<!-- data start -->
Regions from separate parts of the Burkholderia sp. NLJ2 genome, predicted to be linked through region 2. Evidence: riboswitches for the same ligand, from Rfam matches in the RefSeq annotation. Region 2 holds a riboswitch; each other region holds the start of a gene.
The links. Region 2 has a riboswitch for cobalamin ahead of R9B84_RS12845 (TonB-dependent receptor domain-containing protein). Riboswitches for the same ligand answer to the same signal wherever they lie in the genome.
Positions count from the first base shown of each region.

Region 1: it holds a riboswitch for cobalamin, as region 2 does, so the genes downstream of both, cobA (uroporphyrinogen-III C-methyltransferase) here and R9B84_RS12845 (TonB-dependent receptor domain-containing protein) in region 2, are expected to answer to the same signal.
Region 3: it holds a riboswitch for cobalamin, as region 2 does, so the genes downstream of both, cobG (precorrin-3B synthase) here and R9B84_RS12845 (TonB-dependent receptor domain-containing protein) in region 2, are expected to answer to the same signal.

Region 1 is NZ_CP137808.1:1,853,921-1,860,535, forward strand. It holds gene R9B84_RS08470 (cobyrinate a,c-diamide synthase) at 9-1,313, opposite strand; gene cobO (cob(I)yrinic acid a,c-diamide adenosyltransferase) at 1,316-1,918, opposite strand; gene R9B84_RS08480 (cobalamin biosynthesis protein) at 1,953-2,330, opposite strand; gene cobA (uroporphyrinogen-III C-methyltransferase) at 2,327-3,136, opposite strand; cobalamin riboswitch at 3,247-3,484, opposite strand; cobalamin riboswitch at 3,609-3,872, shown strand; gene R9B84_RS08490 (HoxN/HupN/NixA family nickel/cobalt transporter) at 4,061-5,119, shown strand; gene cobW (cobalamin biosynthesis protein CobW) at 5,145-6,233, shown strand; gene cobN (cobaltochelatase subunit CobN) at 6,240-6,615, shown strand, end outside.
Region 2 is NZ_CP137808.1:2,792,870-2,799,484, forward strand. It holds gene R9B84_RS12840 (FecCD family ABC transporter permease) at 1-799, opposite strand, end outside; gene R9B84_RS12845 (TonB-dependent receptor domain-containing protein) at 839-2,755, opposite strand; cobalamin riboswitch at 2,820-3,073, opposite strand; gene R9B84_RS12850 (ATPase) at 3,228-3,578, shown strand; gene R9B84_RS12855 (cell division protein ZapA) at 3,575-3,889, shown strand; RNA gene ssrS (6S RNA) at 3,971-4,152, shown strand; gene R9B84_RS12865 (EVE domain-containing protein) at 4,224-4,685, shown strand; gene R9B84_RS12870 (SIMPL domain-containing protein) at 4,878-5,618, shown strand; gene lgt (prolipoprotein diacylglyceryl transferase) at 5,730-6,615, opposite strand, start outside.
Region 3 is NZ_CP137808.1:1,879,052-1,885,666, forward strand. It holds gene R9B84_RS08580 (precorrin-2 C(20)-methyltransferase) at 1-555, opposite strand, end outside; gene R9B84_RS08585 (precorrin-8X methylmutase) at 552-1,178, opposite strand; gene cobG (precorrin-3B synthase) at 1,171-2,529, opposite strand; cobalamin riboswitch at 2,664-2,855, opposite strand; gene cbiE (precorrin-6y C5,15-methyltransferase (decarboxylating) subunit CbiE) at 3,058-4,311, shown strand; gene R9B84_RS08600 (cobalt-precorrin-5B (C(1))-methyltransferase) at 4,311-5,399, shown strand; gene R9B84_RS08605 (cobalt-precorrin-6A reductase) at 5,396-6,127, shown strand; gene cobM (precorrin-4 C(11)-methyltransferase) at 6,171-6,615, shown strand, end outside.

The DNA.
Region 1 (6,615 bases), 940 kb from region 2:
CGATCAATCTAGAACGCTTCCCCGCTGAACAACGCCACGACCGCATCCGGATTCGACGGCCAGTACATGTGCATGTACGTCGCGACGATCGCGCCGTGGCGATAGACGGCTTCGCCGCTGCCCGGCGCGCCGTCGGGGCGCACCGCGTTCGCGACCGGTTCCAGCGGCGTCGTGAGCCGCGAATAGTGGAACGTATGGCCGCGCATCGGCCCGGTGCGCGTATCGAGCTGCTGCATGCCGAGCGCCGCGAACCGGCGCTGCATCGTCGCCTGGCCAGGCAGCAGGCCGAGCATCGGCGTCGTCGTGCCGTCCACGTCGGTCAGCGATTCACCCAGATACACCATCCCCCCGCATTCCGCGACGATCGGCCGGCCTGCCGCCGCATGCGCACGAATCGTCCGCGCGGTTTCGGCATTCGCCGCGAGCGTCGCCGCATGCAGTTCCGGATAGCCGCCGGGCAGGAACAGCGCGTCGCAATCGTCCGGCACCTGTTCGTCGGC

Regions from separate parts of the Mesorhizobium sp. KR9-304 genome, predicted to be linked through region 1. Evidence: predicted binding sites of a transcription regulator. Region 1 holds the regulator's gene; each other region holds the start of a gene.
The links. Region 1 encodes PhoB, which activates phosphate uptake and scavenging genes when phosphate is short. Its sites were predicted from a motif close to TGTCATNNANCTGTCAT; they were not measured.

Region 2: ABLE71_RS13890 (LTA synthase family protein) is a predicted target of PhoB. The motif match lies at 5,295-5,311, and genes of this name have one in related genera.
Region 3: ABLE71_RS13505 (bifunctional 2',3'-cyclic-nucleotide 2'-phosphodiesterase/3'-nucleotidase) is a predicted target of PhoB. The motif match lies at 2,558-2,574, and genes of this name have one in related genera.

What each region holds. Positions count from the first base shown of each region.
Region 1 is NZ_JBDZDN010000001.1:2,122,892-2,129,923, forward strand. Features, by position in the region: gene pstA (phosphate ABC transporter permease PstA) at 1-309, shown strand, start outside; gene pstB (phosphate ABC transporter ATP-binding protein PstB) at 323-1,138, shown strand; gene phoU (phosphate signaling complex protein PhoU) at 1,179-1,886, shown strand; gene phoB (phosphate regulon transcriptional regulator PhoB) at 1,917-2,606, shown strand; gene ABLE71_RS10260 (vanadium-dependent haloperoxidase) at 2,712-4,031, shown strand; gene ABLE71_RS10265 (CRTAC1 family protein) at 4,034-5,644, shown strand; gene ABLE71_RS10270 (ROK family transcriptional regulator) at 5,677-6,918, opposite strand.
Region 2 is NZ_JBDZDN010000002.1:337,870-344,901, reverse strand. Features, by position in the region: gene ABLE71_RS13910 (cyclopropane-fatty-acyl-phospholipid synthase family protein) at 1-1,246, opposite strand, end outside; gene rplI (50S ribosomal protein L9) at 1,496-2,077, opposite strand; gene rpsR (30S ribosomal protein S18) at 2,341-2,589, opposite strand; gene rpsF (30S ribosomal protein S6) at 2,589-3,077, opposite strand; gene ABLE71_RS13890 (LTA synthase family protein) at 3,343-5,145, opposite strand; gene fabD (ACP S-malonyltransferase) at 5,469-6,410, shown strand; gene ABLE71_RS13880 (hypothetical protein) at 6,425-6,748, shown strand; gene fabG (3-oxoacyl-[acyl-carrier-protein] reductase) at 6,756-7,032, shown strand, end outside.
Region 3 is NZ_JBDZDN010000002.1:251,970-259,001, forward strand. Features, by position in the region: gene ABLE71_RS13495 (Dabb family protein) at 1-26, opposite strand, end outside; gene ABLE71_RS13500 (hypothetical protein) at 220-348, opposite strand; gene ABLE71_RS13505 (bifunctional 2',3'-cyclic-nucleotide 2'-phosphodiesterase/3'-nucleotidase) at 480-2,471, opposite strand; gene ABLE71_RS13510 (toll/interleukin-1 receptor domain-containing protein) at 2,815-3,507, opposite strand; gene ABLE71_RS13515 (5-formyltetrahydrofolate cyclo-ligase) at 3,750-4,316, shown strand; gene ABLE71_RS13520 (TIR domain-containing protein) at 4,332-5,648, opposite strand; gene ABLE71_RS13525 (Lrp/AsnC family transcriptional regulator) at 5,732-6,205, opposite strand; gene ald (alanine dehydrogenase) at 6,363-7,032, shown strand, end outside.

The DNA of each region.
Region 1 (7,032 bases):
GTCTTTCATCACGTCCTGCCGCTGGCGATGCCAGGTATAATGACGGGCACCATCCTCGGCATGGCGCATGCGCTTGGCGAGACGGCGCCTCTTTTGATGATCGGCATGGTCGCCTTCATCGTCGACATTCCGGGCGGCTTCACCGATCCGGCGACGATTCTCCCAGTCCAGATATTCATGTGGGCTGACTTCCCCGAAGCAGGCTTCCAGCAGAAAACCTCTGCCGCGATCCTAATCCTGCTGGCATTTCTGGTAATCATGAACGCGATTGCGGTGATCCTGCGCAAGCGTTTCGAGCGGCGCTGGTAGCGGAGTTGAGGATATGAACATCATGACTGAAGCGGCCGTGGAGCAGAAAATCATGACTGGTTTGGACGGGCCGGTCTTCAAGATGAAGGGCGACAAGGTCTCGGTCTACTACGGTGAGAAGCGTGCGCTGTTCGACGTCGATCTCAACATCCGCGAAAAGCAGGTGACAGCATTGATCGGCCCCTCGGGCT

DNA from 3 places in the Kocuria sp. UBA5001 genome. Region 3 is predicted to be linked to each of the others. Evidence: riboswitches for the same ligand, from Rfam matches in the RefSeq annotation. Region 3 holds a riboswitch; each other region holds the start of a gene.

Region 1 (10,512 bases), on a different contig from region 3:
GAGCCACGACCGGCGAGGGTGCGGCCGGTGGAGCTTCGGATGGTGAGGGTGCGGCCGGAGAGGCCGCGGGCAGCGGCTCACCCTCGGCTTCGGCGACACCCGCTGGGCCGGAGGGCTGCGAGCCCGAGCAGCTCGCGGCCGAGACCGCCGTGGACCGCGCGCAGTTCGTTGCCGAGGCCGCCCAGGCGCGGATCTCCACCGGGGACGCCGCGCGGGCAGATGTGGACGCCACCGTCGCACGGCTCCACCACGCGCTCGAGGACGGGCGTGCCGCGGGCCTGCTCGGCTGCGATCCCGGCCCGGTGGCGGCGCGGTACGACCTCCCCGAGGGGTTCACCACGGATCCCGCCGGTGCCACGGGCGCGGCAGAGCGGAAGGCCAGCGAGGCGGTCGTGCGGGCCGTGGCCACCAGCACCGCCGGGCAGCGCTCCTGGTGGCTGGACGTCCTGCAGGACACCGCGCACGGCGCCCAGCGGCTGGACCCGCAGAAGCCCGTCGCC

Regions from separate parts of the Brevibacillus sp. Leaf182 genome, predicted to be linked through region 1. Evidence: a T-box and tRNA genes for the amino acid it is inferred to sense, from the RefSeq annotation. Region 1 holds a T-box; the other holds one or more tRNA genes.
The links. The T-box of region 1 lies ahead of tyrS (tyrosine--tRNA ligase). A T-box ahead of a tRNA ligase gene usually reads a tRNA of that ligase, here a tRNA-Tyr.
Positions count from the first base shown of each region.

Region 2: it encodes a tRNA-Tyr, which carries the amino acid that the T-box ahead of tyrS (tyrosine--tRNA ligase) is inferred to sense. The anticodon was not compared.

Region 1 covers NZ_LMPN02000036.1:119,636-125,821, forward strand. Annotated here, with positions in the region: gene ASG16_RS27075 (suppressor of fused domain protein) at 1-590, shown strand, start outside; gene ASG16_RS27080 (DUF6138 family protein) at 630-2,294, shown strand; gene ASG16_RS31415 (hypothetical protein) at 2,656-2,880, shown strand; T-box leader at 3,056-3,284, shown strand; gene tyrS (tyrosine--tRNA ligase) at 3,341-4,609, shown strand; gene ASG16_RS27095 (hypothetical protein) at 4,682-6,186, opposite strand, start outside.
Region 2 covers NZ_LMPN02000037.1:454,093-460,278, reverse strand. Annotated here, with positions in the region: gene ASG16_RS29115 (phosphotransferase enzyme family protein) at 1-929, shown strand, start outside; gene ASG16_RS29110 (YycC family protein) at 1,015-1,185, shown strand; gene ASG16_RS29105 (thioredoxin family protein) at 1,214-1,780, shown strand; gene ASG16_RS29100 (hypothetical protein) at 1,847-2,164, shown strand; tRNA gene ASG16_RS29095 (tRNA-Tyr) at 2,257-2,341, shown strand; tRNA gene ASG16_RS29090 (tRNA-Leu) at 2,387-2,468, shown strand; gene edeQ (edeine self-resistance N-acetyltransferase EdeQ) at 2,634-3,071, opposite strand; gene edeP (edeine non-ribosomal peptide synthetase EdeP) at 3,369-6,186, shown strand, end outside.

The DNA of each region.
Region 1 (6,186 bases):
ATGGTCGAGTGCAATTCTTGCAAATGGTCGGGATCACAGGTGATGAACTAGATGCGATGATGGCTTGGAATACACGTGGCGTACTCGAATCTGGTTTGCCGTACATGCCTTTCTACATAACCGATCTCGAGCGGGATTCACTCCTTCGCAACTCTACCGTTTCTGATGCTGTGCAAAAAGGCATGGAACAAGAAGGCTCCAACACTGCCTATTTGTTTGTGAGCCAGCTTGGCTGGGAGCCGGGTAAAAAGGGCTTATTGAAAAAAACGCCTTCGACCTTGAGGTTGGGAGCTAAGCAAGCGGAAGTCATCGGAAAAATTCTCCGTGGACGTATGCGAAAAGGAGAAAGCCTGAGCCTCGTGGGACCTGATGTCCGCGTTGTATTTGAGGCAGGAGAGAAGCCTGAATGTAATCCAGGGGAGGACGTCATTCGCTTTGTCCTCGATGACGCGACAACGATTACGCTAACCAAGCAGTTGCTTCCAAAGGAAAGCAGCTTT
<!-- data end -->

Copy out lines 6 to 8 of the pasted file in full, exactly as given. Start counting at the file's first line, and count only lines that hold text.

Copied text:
Region 1 is NZ_CP137808.1:1,853,921-1,860,535, forward strand. It holds gene R9B84_RS08470 (cobyrinate a,c-diamide synthase) at 9-1,313, opposite strand; gene cobO (cob(I)yrinic acid a,c-diamide adenosyltransferase) at 1,316-1,918, opposite strand; gene R9B84_RS08480 (cobalamin biosynthesis protein) at 1,953-2,330, opposite strand; gene cobA (uroporphyrinogen-III C-methyltransferase) at 2,327-3,136, opposite strand; cobalamin riboswitch at 3,247-3,484, opposite strand; cobalamin riboswitch at 3,609-3,872, shown strand; gene R9B84_RS08490 (HoxN/HupN/NixA family nickel/cobalt transporter) at 4,061-5,119, shown strand; gene cobW (cobalamin biosynthesis protein CobW) at 5,145-6,233, shown strand; gene cobN (cobaltochelatase subunit CobN) at 6,240-6,615, shown strand, end outside.
Region 2 is NZ_CP137808.1:2,792,870-2,799,484, forward strand. It holds gene R9B84_RS12840 (FecCD family ABC transporter permease) at 1-799, opposite strand, end outside; gene R9B84_RS12845 (TonB-dependent receptor domain-containing protein) at 839-2,755, opposite strand; cobalamin riboswitch at 2,820-3,073, opposite strand; gene R9B84_RS12850 (ATPase) at 3,228-3,578, shown strand; gene R9B84_RS12855 (cell division protein ZapA) at 3,575-3,889, shown strand; RNA gene ssrS (6S RNA) at 3,971-4,152, shown strand; gene R9B84_RS12865 (EVE domain-containing protein) at 4,224-4,685, shown strand; gene R9B84_RS12870 (SIMPL domain-containing protein) at 4,878-5,618, shown strand; gene lgt (prolipoprotein diacylglyceryl transferase) at 5,730-6,615, opposite strand, start outside.
Region 3 is NZ_CP137808.1:1,879,052-1,885,666, forward strand. It holds gene R9B84_RS08580 (precorrin-2 C(20)-methyltransferase) at 1-555, opposite strand, end outside; gene R9B84_RS08585 (precorrin-8X methylmutase) at 552-1,178, opposite strand; gene cobG (precorrin-3B synthase) at 1,171-2,529, opposite strand; cobalamin riboswitch at 2,664-2,855, opposite strand; gene cbiE (precorrin-6y C5,15-methyltransferase (decarboxylating) subunit CbiE) at 3,058-4,311, shown strand; gene R9B84_RS08600 (cobalt-precorrin-5B (C(1))-methyltransferase) at 4,311-5,399, shown strand; gene R9B84_RS08605 (cobalt-precorrin-6A reductase) at 5,396-6,127, shown strand; gene cobM (precorrin-4 C(11)-methyltransferase) at 6,171-6,615, shown strand, end outside.